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U.S.: Willie Nelson Tells U.S. Attorney General Jeff Sessions To Smoke Some Pot

Willie Nelson 2016

By Michael Bachara
Hemp News

On May 17, singer-songwriter Willie Nelson had some advice for U.S. Attorney General Jeff Sessions, who said marijuana is only “slightly less awful” than heroin.

Sessions has also said in the past that "good people don't smoke marijuana." As the nation's top law enforcement officer, he has signaled a broad crackdown against both social and medicinal uses of the drug, which remains illegal federally.

Global: New Website Caters To Mature Marijuana Enthusiasts

CheriSicard[SeniorStoner.com].jpg

"Our joints never ache" is the slogan... I love that.

The older kids always did have the best weed, and the new website, SeniorStoner.com, believes that still holds true. Designed to appeal to the more mature marijuana user and cannabis curious baby boomer, the site covers all aspects of the marijuana experience, from health and politics, to travel and pop culture.

Seniors are America’s fastest growing demographic and the fastest growing subgroup among marijuana users. It only makes sense that the Baby Boomer generation would be open to marijuana use; after all this is their second “dance” with Mary Jane as they grew up in the ’60s and ’70s, when getting high was the norm.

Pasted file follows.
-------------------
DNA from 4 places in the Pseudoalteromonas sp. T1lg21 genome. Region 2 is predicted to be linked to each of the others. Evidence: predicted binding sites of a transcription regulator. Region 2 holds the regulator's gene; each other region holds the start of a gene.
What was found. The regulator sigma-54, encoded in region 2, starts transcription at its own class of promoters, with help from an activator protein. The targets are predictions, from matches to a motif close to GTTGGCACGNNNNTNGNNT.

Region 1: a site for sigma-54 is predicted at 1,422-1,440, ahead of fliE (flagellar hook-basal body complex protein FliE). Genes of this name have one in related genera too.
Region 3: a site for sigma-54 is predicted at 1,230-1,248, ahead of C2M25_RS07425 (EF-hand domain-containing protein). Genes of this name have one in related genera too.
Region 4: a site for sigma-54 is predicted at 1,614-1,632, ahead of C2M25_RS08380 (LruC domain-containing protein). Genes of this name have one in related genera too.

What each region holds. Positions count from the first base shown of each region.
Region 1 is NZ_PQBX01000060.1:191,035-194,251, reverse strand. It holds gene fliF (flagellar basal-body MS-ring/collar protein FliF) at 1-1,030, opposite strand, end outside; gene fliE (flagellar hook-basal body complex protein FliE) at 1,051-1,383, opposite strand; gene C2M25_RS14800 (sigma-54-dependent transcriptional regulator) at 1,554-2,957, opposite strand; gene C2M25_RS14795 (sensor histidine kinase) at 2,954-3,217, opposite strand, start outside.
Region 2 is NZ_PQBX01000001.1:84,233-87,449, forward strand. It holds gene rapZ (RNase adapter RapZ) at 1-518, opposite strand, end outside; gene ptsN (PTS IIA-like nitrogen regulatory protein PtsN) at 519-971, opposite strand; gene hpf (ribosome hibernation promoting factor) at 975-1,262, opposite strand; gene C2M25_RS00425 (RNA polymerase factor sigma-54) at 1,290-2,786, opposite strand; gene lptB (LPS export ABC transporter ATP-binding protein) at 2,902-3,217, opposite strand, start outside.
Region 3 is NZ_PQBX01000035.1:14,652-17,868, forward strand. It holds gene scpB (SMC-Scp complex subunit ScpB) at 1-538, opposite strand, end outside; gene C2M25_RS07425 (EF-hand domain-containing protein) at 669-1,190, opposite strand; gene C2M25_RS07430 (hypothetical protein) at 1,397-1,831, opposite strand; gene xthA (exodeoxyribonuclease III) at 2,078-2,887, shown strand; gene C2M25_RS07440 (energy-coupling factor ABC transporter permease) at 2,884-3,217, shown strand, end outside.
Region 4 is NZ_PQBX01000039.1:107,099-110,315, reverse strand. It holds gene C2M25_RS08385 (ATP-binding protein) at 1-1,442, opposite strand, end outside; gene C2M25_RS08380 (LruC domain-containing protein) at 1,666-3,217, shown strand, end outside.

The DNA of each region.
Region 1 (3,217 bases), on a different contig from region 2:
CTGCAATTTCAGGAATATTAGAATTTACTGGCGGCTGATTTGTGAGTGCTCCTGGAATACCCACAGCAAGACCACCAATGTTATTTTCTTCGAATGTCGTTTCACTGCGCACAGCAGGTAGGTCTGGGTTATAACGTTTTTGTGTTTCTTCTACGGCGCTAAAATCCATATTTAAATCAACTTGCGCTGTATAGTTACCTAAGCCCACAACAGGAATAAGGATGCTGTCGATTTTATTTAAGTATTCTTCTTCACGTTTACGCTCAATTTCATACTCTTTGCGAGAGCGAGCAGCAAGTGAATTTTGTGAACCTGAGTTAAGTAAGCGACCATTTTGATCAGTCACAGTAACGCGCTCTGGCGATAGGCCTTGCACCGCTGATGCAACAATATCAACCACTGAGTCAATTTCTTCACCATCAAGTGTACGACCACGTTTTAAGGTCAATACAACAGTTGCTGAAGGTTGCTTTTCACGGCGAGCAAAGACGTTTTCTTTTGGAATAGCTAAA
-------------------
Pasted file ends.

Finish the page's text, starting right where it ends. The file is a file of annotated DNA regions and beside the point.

While in development stages, Senior Stoner publisher Mitch Mandell and editor Cheri Sicard were questioned about the wisdom of branding the new venture with the word “stoner.” The pair emphatically defends the position saying no other word so clearly denotes a person who enjoys marijuana.

“We don’t see the word stoner as a negative,” says Sicard, “in fact we feel using the S-word can do a lot of good towards forcing people to re-examine their preconceived notions and prejudices about marijuana and the people who use it. Let’s face it, Grandma and Grandpa are not who typically come to mind.”

Oregon: Recreational Marijuana Sales Tax Begins Jan. 4

OregonMarijuanaLeaf[CannabisIndustryToday]

By Steve Elliott
Hemp News

All good things must come to an end, it seems, and it's the same with the Oregon weed tax holiday. Recreational marijuana consumers in the state will have to pay a 25 percent sales tax starting Monday, January 4.

The Oregon Legislature earlier this year approved allowing medical marijuana dispensaries to sell recreational pot to adults 21 and older, tax-free, starting on Oct. 1, reports Noelle Crombie at The Oregonian. But tax-free sales end on Monday, when the state imposes a tax that will last until the end of 2016.

The Oregon Liquor Control Commission isn't expected to open state-licensed recreational marijuana stores until late 2016; once that program is up and running, the 25 percent tax at dispensaries will be replaced with permanent 17 percent sales tax at recreational pot stores.

The Oregon Department of Revenue on Tuesday said they are prepared to deal with large sums of cash from dispensaries paying the new tax. Cameras have been added, employees have gotten security training, and a new "cash handling location" has been set up to accept large payments, according to the agency.